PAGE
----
Contract workers prop up big earners but under Trumps anti-labor administration are ruthlessly exploited themselves
Uber just filed its first quarterly report as a publicly traded company. Although it lost $1bn, investors may still do well because the losses appear to be declining.
Uber drivers, on the other hand, arent doing well. According to a recent study, about half of New Yorks Uber drivers are supporting families with children, yet 40% depend on Medicaid and another 18% on food stamps.
Its similar elsewhere in the new American economy. Last week, the New York Times reported that fewer than half of Google workers are full-time employees. Most are temps and contractors receiving a fraction of the wages and benefits of full-time Googlers, with no job security.
Across America, the fastest-growing category of new jobs is gig work contract, part-time, temp, self-employed and freelance. And a growing number of people work for staffing firms that find them gig jobs.
Estimates vary but its safe to say almost a quarter of American workers are now gig workers. Which helps explain why the standard economic measures unemployment and income look better than Americans feel.
The jobs problem today isnt just stagnant wages. Its also uncertain incomes. A downturn in demand, change in consumer preferences, or a personal injury or sickness, can cause future paychecks to disappear. Yet nearly 80% of Americans live paycheck to paycheck.
According to polls, about a quarter of American workers worry they wont be earning enough in the future. Thats up from 15% a decade ago. Such fears are fueling working-class grievances in America, and presumably elsewhere around world where steady jobs are vanishing.
Gig work is also erasing 85 years of hard-won labor protections.
At the rate gig work is growing, future generations wont have a minimum wage, unemployment insurance, workers compensation for injuries, employer-provided social security, overtime, family and medical leave, disability insurance, or the right to form unions and collectively bargain.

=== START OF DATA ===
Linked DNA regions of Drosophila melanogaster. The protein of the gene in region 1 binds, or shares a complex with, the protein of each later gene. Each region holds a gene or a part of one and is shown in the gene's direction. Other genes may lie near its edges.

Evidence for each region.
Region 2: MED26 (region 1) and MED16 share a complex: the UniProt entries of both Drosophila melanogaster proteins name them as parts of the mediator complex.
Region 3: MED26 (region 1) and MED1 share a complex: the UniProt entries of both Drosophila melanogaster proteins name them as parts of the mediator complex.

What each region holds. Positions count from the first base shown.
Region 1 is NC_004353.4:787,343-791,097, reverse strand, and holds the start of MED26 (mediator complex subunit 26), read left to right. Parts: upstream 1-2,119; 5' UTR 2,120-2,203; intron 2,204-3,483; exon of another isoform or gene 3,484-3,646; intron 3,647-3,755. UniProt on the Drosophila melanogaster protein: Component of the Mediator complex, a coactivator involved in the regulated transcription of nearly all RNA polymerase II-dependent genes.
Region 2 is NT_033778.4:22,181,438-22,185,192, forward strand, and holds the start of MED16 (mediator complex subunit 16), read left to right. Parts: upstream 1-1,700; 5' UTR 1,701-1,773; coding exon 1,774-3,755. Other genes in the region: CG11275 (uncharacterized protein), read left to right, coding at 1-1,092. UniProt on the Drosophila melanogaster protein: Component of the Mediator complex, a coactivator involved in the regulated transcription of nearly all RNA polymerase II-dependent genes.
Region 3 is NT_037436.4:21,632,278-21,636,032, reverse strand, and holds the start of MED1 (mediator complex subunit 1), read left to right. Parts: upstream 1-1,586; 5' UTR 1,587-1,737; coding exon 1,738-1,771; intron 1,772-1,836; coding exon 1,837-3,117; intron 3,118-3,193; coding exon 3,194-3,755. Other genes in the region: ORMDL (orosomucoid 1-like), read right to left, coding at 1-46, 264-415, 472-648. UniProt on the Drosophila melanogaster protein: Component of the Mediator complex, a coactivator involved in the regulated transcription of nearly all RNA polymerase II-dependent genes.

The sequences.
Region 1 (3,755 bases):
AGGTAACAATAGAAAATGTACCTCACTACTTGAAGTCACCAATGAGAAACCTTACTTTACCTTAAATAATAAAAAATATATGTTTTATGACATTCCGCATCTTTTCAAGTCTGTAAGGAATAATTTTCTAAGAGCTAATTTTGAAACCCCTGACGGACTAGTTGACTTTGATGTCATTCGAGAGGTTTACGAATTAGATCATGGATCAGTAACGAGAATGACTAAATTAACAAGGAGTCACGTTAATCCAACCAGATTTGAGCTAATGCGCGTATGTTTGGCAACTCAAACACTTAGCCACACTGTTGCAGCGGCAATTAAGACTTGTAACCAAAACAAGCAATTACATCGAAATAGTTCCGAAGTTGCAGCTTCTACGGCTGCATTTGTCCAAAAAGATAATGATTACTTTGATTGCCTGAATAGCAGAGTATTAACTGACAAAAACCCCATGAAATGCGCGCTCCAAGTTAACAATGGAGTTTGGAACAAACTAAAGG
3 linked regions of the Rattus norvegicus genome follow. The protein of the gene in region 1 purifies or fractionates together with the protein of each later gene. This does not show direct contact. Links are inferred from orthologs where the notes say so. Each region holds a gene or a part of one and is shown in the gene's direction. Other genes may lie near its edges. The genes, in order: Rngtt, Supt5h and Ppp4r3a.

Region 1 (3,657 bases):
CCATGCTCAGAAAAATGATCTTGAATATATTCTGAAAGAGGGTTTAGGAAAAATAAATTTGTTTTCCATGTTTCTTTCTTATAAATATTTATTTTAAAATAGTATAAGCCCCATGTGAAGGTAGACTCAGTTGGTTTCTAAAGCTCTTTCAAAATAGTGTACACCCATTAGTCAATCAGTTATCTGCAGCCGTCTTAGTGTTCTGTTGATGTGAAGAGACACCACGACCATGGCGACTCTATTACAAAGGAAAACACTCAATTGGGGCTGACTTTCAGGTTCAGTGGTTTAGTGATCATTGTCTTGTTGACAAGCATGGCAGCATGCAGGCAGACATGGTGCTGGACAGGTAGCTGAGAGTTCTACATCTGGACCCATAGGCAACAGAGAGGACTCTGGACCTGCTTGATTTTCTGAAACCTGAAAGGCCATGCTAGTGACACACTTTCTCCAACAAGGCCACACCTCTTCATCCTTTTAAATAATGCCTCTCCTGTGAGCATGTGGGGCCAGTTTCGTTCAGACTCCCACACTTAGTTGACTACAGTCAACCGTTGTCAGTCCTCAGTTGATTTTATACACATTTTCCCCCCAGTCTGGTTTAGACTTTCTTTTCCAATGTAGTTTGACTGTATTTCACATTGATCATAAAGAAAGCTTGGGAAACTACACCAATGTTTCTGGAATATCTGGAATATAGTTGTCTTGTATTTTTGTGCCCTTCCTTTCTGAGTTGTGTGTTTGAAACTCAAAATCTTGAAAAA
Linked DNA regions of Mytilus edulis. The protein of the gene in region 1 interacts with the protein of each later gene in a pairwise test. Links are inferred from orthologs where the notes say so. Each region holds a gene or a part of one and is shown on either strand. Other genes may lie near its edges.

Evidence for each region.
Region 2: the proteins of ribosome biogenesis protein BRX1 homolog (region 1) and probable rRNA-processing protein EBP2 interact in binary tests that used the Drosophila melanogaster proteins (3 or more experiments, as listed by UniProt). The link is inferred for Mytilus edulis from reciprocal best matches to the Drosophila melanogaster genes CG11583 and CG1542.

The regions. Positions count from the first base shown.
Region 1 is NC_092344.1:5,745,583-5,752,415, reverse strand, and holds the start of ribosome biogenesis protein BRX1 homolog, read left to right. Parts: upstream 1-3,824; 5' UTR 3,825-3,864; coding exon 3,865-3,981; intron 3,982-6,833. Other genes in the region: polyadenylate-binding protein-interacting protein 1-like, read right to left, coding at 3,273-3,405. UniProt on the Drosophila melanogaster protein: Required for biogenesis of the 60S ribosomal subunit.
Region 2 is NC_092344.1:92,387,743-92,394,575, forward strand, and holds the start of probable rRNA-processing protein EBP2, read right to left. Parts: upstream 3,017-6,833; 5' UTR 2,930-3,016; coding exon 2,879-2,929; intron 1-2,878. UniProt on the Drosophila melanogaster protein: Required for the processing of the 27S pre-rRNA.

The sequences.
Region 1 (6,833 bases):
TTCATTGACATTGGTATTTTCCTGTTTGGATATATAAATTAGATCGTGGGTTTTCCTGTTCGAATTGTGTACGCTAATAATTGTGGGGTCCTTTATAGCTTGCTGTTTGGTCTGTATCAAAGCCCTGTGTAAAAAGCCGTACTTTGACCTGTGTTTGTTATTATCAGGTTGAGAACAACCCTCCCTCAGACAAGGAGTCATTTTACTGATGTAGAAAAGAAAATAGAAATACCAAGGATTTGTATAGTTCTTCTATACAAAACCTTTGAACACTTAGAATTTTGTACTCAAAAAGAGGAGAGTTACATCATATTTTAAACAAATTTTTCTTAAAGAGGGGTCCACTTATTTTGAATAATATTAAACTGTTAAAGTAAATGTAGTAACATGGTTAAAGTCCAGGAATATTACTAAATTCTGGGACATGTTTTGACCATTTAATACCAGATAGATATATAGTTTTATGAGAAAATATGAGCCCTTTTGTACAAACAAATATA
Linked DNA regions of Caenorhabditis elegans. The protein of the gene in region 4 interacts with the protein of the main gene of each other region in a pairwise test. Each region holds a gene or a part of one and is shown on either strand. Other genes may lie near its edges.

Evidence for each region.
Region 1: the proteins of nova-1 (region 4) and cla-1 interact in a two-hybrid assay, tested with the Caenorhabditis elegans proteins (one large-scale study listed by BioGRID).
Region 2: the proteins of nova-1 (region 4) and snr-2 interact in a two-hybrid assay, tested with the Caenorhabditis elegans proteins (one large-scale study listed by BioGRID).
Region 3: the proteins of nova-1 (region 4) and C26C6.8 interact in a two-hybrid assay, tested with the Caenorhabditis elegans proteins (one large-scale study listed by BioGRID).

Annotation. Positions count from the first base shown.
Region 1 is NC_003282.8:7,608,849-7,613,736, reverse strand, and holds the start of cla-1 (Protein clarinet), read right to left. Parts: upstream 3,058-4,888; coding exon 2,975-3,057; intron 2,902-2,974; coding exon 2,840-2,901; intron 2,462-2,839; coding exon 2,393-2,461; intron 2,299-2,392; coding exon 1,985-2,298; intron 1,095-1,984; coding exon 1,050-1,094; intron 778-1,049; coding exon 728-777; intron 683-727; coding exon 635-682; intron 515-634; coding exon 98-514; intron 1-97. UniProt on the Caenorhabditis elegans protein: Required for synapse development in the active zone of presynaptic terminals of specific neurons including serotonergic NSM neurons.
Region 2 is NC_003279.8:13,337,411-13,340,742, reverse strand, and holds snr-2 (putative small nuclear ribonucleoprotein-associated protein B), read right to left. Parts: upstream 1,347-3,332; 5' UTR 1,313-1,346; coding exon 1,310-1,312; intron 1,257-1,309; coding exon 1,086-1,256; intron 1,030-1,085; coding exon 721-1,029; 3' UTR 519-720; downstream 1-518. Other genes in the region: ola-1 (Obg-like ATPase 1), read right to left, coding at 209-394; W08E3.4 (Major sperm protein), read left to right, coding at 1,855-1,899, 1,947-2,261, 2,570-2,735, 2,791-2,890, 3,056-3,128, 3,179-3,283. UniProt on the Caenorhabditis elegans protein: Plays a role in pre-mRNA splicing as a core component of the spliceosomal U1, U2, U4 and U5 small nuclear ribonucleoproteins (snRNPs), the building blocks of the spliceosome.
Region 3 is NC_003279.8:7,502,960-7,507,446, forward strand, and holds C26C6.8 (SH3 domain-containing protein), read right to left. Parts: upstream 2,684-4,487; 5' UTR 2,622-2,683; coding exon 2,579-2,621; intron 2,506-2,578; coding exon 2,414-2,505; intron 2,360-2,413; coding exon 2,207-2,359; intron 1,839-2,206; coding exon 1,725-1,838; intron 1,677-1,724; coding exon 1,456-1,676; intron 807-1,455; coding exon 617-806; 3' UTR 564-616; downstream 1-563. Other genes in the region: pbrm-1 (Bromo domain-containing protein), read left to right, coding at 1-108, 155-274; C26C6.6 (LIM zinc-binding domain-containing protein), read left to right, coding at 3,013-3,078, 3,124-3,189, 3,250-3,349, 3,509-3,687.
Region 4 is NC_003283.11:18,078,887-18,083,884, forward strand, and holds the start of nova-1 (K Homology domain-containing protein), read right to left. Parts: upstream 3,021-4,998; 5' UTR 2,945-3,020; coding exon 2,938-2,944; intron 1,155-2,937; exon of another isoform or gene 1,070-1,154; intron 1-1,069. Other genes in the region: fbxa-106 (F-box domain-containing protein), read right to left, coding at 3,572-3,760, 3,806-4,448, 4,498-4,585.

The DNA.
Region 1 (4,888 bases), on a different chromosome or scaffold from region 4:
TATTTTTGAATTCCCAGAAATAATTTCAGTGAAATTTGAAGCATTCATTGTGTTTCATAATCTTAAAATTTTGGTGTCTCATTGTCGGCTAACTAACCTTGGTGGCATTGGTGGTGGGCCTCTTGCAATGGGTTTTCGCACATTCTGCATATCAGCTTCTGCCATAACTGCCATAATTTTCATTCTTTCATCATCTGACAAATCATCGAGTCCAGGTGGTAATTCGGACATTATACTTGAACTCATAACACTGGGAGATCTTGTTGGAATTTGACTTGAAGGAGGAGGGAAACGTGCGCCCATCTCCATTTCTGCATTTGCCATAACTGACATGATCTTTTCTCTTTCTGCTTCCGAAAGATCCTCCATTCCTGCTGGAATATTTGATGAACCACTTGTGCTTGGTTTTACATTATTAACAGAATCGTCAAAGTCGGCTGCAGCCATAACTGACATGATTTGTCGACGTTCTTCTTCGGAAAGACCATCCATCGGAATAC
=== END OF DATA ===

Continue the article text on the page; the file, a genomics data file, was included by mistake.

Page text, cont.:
Why is this happening? Because its so profitable for corporations to use gig workers instead of full-time employees.
Gig workers are about 30% cheaper because companies pay them only when they need them, and dont have to spend on the above-mentioned labor protections.
Increasingly, businesses need only a small pool of talent anchored in the enterprise innovators and strategists responsible for the firms competitive strength.
Other workers are becoming fungible, sought only for reliability and low cost. So, in effect, economic risks are shifting to them.
Its a great deal for companies like Uber and Google. They set workers rates, terms, and working conditions, while at the same time treating them like arms-length contractors.
But for many workers it amounts to wage theft.
If America still had a Department of Labor, it would be setting national standards to stop this.
Yet Trumps Anti-Labor Department is heading in opposite direction. It recently proposed a rule making it easier for big corporations to outsource work to temp and staffing firms, and escape liability if those contracting firms violate the law, such as not paying workers for jobs completed.
On the other hand, California is countering Trump on this, as on other issues.
Last Wednesday, the California assembly passed legislation codifying an important California supreme court decision: in order for companies to treat workers as independent contractors, the workers must be free from company control, doing work thats not central to the companys business, and have an independent business in that trade.
(The bill is not yet law. It still has to pass the California Senate and be signed by the governor. And businesses are seeking a long list of exemptions including ride-share drivers and many of high-techs contract workers.)